Betsy and I moved from Spokane, a place where I had absolutely no exposure to black Americans to the Virgin Islands where it wasn’t unusual to be the only white person in the grocery store or on public transportation. This was initially culturally unsettling, but very quickly felt normal.
One day while standing in line at the bank a black woman in front of me turned, captured my hand in both of hers and proclaimed that she had a friend in Jesus. She then asked, “Is Jesus your friend as well?” Caught completely off guard I lied and said that Jesus and I were in fact very close friends. The truth was I wasn’t religious and had no relationship with Jesus whatsoever. Some how stating it..Lying! about my nonexistent relationship with Jesus had implications for me. There was a weightiness to a lie that involved Jesus that gave me pause. Sensing this, the woman kept chatting quietly and by the time I made it to the teller she had convinced me to visit her church the following Sunday, and I did.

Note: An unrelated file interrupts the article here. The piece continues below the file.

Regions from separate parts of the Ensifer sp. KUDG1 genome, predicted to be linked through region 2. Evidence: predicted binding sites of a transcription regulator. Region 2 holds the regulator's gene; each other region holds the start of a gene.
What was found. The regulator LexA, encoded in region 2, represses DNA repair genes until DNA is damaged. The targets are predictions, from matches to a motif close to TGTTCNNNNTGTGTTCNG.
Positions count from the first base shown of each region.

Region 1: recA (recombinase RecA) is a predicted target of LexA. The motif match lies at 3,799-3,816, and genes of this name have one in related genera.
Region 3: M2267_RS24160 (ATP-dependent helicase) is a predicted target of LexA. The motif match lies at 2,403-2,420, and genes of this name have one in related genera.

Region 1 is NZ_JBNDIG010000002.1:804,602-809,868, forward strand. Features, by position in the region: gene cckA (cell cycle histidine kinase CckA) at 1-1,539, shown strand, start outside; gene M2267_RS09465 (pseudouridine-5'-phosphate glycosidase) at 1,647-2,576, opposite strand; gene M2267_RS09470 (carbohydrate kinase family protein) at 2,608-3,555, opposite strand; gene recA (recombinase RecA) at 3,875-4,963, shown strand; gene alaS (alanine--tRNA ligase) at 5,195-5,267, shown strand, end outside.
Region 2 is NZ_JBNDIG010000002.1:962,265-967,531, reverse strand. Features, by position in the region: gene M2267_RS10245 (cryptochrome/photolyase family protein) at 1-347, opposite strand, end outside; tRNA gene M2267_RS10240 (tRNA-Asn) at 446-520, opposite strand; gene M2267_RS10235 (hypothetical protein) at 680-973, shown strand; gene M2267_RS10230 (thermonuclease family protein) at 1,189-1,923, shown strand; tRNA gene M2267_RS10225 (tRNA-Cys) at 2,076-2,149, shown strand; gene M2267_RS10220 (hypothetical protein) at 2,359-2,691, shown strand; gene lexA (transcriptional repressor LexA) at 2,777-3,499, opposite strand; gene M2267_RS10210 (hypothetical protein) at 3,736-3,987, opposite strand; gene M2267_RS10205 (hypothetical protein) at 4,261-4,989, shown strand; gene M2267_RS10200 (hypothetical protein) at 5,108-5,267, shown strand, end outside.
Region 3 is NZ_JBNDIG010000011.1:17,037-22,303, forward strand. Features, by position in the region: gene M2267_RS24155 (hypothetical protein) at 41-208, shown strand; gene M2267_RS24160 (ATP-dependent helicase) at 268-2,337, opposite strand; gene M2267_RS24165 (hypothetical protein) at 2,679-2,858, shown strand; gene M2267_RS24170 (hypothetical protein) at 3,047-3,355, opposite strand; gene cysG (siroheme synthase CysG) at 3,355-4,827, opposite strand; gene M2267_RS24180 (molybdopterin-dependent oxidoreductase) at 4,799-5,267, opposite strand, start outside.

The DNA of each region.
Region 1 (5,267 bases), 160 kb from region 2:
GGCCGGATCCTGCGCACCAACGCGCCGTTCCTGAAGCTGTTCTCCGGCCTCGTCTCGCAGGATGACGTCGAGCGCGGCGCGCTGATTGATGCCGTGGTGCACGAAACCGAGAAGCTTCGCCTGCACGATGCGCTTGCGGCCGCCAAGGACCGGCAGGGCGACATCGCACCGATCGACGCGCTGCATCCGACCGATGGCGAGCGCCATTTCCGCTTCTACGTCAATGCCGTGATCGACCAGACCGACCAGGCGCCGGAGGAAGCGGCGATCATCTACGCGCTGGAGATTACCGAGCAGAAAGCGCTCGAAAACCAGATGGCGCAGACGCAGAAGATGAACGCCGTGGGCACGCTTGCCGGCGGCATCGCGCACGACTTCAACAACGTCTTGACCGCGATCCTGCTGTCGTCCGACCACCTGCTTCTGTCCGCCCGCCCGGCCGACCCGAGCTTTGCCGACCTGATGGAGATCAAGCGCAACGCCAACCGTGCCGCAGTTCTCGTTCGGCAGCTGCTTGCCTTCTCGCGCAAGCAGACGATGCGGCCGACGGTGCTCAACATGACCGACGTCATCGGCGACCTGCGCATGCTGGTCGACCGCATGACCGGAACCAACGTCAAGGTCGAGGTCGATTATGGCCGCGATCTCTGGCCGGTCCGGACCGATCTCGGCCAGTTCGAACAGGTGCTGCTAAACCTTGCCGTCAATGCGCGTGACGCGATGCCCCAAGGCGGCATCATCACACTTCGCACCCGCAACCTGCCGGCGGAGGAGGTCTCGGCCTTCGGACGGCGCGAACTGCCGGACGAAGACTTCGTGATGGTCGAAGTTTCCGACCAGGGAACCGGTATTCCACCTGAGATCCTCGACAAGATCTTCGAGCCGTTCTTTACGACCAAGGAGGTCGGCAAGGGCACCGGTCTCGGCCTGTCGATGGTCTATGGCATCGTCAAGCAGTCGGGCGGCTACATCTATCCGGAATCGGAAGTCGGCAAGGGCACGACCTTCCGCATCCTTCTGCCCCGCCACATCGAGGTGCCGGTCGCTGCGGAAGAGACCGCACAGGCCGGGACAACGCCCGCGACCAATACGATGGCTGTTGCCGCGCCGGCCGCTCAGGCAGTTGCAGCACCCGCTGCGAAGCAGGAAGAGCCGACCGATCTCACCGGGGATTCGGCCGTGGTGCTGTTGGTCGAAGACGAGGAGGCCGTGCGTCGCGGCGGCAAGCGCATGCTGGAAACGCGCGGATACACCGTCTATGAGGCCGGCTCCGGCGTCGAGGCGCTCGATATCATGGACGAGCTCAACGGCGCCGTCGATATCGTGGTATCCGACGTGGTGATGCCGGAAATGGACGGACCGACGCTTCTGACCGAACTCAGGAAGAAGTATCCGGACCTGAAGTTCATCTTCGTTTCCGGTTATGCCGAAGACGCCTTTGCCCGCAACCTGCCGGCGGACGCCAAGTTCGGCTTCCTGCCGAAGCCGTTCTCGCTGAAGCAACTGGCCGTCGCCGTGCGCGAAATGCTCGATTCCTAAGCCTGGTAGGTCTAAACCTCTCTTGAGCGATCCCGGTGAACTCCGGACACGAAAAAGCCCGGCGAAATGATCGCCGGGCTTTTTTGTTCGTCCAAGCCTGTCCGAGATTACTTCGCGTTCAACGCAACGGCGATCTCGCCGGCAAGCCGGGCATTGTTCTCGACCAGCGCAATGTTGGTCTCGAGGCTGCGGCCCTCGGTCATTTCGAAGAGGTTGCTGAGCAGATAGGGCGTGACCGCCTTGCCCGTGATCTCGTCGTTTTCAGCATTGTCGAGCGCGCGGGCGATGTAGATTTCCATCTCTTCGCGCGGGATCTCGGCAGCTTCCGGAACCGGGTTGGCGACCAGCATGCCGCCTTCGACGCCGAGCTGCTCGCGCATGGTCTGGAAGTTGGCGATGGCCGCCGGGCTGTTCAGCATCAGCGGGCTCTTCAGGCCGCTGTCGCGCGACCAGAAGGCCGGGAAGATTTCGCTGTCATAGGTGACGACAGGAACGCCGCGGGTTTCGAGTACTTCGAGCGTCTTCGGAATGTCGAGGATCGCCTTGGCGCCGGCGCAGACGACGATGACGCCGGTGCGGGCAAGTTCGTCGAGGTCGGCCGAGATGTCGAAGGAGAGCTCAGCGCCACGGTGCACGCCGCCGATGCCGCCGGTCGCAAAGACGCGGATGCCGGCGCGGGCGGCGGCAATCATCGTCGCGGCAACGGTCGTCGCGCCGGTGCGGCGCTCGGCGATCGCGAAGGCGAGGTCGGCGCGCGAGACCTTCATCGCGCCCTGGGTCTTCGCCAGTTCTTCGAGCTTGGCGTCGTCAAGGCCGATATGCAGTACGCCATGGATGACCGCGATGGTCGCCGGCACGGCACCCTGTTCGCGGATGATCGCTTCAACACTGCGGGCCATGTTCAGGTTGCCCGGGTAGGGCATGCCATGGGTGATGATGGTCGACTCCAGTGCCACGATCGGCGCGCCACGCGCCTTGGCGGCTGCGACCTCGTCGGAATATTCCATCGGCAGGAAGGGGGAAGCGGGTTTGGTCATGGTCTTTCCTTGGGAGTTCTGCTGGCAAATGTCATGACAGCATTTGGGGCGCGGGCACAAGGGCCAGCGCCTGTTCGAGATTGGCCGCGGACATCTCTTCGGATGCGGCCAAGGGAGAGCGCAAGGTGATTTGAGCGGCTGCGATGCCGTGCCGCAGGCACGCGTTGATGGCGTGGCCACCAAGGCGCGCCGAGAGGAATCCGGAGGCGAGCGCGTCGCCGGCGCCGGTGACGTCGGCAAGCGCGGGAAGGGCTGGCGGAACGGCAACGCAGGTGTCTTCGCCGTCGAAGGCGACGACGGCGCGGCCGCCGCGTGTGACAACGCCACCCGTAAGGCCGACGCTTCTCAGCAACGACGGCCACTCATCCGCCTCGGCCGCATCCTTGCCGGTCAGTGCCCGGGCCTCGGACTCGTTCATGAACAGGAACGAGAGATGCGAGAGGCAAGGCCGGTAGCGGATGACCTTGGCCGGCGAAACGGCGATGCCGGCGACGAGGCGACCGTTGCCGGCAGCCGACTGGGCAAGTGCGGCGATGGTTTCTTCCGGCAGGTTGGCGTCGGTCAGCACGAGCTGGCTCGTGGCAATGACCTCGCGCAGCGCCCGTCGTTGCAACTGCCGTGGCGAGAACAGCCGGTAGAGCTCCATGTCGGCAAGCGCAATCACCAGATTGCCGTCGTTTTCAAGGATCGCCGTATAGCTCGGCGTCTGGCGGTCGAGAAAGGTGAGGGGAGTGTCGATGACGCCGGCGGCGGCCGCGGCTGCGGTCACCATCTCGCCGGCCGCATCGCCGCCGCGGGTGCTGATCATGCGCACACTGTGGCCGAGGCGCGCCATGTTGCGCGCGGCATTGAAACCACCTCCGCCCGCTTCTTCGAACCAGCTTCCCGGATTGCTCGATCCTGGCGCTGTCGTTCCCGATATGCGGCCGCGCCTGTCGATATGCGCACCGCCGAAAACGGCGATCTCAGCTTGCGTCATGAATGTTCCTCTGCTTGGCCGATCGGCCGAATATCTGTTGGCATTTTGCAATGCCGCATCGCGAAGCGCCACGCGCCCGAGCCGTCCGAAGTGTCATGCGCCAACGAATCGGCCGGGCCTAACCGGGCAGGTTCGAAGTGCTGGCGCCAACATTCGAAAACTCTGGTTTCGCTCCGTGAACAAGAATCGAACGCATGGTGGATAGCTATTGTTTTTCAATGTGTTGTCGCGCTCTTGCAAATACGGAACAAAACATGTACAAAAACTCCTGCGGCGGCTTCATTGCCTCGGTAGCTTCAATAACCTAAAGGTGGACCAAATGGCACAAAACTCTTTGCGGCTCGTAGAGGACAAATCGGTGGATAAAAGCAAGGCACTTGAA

To say that I was a curiosity is an understatement and is best summed up by two young girls who stared directly at me while wildly whispering and giggling into their hands. The service proceeded along when a woman just behind me stood and said that her neighbor’s son had murdered her son and she couldn’t find a way to forgive. She became very emotional and was screaming and wailing obviously consumed by grief and her inability to forgive. Well the minister was having none of this and came barreling down the aisle, his voice booming. “You must find a way to forgive in the name of Jesus Christ!” “I cannot. I have tried!” The exchange went on with other congregates chiming in. “You must forgive!” “MMM HMM. Forgiveness is the only route.” I stared stoically straight ahead with my arms folded across my chest…Hugging myself hoping it would all end soon. After the service I was approached by a number of parishioners who expressed a sincere joy that I was able to join in the celebration and hoped that I would become a regular attendee. I didn’t lie, nor did I commit. The point of this story is to encourage you to get out there and try something foreign, something that might make you uncomfortable but in the end just may be a very good experience.